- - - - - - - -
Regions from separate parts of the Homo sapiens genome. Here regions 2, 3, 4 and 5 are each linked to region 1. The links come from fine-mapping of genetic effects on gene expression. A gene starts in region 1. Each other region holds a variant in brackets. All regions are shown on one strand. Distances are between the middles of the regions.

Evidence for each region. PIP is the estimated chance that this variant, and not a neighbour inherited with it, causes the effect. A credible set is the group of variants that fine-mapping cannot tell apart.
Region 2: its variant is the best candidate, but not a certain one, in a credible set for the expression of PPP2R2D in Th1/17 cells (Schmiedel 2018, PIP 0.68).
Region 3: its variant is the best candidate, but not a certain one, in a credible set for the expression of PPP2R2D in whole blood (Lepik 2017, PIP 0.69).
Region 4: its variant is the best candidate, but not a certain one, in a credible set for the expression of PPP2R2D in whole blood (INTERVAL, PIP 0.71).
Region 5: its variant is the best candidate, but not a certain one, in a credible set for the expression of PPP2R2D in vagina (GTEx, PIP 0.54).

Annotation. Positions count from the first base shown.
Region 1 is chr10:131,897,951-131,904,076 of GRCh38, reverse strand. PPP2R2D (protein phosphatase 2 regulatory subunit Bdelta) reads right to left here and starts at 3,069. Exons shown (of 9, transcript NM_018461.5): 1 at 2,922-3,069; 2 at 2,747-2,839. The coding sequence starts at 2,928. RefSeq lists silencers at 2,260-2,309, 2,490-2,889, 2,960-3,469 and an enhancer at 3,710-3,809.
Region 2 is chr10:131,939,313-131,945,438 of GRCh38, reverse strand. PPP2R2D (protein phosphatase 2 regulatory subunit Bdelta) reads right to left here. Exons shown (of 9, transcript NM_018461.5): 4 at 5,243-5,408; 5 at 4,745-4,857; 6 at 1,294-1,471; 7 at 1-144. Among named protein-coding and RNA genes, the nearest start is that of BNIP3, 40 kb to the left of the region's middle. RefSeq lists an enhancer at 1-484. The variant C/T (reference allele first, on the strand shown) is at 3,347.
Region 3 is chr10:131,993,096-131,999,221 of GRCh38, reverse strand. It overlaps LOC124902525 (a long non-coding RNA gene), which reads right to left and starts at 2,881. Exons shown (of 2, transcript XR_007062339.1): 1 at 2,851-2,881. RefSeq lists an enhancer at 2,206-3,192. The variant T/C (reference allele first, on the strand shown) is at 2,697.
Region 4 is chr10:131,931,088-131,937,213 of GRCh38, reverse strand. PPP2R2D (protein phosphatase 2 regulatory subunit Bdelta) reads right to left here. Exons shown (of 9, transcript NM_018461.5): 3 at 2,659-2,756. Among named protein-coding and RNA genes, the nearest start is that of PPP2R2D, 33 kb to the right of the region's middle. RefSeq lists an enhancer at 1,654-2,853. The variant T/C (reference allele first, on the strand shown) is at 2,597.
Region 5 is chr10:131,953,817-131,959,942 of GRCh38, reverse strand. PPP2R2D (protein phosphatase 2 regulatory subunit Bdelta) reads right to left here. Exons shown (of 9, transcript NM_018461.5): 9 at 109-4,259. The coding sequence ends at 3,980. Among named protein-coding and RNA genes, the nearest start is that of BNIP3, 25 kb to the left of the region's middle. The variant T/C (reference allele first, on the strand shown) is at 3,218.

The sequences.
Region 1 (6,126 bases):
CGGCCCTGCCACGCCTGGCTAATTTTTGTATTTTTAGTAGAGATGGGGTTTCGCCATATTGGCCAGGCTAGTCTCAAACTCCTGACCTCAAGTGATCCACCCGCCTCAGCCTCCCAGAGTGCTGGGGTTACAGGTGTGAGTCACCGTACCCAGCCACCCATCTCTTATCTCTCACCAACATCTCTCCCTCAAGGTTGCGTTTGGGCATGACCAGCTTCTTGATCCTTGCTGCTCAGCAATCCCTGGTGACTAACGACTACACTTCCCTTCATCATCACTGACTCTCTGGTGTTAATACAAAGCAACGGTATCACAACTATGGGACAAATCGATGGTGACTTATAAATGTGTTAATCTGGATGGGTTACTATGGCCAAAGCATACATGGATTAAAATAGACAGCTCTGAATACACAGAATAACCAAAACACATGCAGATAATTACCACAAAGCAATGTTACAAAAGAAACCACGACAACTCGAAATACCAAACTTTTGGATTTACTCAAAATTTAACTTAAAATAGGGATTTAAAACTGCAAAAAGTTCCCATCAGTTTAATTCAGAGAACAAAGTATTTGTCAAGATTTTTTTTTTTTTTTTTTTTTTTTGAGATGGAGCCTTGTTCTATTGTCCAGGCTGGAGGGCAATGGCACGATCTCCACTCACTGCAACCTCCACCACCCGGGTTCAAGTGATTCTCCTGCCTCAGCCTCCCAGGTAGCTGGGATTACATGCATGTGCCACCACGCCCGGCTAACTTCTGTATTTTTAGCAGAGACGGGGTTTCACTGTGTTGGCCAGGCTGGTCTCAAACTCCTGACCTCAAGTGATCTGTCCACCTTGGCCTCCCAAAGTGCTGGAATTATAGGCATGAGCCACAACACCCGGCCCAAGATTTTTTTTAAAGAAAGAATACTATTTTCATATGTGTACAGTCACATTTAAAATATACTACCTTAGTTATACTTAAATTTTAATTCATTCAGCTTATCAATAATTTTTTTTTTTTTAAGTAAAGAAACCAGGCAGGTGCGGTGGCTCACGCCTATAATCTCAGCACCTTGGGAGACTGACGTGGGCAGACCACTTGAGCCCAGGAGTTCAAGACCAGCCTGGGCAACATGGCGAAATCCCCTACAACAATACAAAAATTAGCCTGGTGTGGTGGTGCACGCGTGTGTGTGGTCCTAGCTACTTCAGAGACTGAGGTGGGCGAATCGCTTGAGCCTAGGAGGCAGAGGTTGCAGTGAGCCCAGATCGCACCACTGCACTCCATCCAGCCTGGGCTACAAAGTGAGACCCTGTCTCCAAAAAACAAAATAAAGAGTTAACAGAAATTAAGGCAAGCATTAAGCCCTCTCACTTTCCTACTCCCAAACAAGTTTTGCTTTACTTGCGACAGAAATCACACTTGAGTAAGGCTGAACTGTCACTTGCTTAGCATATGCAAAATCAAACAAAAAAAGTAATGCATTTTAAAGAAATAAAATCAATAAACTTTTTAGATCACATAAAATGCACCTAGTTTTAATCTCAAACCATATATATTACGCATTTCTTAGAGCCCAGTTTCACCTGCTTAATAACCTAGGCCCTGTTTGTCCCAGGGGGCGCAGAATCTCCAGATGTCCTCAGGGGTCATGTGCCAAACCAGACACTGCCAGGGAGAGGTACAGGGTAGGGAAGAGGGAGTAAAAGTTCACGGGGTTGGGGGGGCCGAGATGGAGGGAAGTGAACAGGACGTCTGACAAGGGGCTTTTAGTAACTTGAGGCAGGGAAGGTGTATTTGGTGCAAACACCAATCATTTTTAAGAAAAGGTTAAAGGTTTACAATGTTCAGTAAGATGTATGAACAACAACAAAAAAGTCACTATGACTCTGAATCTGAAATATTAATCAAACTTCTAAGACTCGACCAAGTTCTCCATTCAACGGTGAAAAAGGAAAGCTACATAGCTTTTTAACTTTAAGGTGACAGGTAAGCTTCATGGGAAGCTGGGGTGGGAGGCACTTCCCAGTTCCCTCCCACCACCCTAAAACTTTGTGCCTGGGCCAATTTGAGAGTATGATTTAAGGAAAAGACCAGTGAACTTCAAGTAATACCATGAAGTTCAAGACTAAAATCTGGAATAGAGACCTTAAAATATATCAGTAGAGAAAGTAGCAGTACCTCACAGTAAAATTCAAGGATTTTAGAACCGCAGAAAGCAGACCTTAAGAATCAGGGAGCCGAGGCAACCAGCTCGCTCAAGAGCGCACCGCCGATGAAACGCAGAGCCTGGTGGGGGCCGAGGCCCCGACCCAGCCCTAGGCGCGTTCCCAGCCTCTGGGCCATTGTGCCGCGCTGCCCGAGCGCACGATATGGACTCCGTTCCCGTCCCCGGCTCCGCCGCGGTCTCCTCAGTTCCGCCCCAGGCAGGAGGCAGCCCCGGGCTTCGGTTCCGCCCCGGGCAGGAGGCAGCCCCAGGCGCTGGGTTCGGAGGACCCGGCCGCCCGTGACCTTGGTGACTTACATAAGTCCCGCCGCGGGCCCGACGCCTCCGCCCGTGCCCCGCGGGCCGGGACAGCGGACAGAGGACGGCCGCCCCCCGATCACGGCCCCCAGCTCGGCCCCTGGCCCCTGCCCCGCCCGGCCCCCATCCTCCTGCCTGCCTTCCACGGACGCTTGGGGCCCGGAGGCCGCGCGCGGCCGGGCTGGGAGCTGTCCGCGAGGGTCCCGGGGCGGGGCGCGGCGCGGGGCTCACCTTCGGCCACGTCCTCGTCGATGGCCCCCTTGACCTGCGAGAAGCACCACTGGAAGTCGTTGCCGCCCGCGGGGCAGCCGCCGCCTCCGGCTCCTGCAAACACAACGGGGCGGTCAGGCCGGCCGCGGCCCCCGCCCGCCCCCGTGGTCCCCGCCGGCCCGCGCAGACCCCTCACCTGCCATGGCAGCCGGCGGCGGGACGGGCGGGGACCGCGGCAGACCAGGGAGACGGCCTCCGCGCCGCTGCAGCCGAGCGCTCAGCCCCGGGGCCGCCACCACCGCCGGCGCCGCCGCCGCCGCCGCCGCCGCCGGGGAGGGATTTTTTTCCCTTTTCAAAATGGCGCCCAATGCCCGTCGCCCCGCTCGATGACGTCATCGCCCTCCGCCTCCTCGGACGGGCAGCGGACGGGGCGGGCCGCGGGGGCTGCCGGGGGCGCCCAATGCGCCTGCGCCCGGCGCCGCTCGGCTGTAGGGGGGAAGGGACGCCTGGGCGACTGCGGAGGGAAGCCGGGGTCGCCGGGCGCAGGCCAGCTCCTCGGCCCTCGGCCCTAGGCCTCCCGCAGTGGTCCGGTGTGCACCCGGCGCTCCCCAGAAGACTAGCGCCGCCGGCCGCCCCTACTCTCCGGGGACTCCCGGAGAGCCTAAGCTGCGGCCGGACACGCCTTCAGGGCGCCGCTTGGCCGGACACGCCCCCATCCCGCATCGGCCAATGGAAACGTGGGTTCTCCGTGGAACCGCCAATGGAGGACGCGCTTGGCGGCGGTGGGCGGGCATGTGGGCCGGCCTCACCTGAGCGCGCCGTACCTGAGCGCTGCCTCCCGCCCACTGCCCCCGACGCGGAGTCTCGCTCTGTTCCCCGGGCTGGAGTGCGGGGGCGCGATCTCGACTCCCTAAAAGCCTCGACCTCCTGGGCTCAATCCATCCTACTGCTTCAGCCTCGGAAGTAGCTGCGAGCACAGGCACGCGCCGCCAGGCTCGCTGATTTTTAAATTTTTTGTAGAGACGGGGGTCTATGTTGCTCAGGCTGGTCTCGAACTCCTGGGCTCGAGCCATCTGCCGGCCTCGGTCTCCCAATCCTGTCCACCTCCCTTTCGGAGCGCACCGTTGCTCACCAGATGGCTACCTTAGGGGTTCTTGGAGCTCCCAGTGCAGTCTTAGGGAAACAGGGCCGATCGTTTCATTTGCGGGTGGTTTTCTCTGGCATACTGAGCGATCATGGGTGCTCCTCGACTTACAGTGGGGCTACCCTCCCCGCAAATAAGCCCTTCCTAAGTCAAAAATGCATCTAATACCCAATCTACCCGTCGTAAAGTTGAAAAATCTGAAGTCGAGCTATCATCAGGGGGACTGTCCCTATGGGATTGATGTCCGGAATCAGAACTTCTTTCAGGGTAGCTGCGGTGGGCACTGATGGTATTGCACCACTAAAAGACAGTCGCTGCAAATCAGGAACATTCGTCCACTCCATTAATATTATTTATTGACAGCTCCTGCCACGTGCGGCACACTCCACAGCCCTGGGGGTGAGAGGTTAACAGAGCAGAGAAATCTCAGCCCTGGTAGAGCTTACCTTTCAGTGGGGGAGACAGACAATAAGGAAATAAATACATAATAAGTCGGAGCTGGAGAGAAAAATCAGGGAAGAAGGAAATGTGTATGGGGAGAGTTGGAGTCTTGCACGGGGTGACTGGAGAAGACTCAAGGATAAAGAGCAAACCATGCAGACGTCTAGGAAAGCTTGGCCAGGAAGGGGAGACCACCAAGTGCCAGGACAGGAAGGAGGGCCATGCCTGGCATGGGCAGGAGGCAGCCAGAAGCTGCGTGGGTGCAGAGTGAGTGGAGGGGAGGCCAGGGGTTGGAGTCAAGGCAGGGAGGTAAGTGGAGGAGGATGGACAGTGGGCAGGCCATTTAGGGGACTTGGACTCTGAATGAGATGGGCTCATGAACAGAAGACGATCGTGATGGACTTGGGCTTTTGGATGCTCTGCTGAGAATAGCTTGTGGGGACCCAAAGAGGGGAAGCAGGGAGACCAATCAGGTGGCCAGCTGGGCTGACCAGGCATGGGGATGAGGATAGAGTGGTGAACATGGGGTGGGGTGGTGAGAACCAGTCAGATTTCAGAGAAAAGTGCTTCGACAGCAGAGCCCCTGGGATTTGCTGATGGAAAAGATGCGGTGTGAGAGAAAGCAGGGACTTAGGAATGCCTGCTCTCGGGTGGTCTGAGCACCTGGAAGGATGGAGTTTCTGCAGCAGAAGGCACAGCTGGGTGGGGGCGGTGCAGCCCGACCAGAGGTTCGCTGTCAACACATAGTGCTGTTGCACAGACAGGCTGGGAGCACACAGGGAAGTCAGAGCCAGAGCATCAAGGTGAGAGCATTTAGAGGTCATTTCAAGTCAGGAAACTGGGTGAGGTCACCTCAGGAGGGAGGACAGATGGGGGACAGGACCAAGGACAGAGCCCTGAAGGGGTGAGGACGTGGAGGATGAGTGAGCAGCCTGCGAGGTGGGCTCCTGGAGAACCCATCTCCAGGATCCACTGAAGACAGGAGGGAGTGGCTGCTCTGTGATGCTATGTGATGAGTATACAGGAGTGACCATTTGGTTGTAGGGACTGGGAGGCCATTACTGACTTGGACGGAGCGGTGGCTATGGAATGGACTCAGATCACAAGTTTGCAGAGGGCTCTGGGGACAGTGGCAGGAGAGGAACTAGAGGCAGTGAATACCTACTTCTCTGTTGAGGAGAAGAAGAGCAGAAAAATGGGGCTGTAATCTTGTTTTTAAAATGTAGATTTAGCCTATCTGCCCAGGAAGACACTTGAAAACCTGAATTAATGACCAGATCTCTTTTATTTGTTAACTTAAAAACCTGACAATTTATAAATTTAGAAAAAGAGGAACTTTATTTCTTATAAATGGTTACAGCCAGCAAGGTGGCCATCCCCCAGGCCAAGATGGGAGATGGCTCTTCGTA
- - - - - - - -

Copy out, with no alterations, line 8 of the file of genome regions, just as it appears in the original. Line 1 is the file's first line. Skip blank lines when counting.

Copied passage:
Region 1 is chr10:131,897,951-131,904,076 of GRCh38, reverse strand. PPP2R2D (protein phosphatase 2 regulatory subunit Bdelta) reads right to left here and starts at 3,069. Exons shown (of 9, transcript NM_018461.5): 1 at 2,922-3,069; 2 at 2,747-2,839. The coding sequence starts at 2,928. RefSeq lists silencers at 2,260-2,309, 2,490-2,889, 2,960-3,469 and an enhancer at 3,710-3,809.